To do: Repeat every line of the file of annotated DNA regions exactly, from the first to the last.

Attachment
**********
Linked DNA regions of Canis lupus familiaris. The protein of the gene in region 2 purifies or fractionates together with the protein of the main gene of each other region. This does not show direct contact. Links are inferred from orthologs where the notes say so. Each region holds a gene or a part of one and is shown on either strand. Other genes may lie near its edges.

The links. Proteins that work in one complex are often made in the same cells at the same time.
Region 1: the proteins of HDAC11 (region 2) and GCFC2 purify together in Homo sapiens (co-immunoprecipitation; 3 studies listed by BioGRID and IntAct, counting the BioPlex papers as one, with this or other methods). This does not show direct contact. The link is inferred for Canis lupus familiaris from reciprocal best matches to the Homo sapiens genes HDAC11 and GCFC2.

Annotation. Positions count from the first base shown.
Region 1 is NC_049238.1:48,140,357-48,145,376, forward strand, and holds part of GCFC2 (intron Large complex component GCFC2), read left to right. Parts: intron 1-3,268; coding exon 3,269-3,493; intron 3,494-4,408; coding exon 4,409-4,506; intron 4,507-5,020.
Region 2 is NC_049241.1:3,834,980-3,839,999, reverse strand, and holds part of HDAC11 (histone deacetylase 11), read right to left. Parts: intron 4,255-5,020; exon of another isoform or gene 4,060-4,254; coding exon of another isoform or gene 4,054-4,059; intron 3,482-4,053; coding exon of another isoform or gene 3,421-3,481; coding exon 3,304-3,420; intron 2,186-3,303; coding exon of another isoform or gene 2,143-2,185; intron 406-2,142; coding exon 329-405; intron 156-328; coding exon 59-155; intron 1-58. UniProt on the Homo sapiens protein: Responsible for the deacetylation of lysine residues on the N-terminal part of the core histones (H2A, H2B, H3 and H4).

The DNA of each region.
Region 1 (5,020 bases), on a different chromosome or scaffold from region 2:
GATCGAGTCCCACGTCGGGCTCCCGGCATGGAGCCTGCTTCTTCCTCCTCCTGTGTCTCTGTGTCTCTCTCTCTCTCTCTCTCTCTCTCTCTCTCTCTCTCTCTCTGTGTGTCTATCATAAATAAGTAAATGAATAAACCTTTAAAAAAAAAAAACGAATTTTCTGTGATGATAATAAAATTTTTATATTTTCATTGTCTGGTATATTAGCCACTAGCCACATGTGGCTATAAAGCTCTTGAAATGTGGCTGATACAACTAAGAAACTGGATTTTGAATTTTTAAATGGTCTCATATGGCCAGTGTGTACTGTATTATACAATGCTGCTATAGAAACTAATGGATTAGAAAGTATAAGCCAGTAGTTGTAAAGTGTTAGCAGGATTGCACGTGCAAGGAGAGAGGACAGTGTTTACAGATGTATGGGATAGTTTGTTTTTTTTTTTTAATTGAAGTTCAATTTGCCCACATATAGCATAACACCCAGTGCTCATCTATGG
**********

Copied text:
Linked DNA regions of Canis lupus familiaris. The protein of the gene in region 2 purifies or fractionates together with the protein of the main gene of each other region. This does not show direct contact. Links are inferred from orthologs where the notes say so. Each region holds a gene or a part of one and is shown on either strand. Other genes may lie near its edges.

The links. Proteins that work in one complex are often made in the same cells at the same time.
Region 1: the proteins of HDAC11 (region 2) and GCFC2 purify together in Homo sapiens (co-immunoprecipitation; 3 studies listed by BioGRID and IntAct, counting the BioPlex papers as one, with this or other methods). This does not show direct contact. The link is inferred for Canis lupus familiaris from reciprocal best matches to the Homo sapiens genes HDAC11 and GCFC2.

Annotation. Positions count from the first base shown.
Region 1 is NC_049238.1:48,140,357-48,145,376, forward strand, and holds part of GCFC2 (intron Large complex component GCFC2), read left to right. Parts: intron 1-3,268; coding exon 3,269-3,493; intron 3,494-4,408; coding exon 4,409-4,506; intron 4,507-5,020.
Region 2 is NC_049241.1:3,834,980-3,839,999, reverse strand, and holds part of HDAC11 (histone deacetylase 11), read right to left. Parts: intron 4,255-5,020; exon of another isoform or gene 4,060-4,254; coding exon of another isoform or gene 4,054-4,059; intron 3,482-4,053; coding exon of another isoform or gene 3,421-3,481; coding exon 3,304-3,420; intron 2,186-3,303; coding exon of another isoform or gene 2,143-2,185; intron 406-2,142; coding exon 329-405; intron 156-328; coding exon 59-155; intron 1-58. UniProt on the Homo sapiens protein: Responsible for the deacetylation of lysine residues on the N-terminal part of the core histones (H2A, H2B, H3 and H4).

The DNA of each region.
Region 1 (5,020 bases), on a different chromosome or scaffold from region 2:
GATCGAGTCCCACGTCGGGCTCCCGGCATGGAGCCTGCTTCTTCCTCCTCCTGTGTCTCTGTGTCTCTCTCTCTCTCTCTCTCTCTCTCTCTCTCTCTCTCTCTCTGTGTGTCTATCATAAATAAGTAAATGAATAAACCTTTAAAAAAAAAAAACGAATTTTCTGTGATGATAATAAAATTTTTATATTTTCATTGTCTGGTATATTAGCCACTAGCCACATGTGGCTATAAAGCTCTTGAAATGTGGCTGATACAACTAAGAAACTGGATTTTGAATTTTTAAATGGTCTCATATGGCCAGTGTGTACTGTATTATACAATGCTGCTATAGAAACTAATGGATTAGAAAGTATAAGCCAGTAGTTGTAAAGTGTTAGCAGGATTGCACGTGCAAGGAGAGAGGACAGTGTTTACAGATGTATGGGATAGTTTGTTTTTTTTTTTTAATTGAAGTTCAATTTGCCCACATATAGCATAACACCCAGTGCTCATCTATGG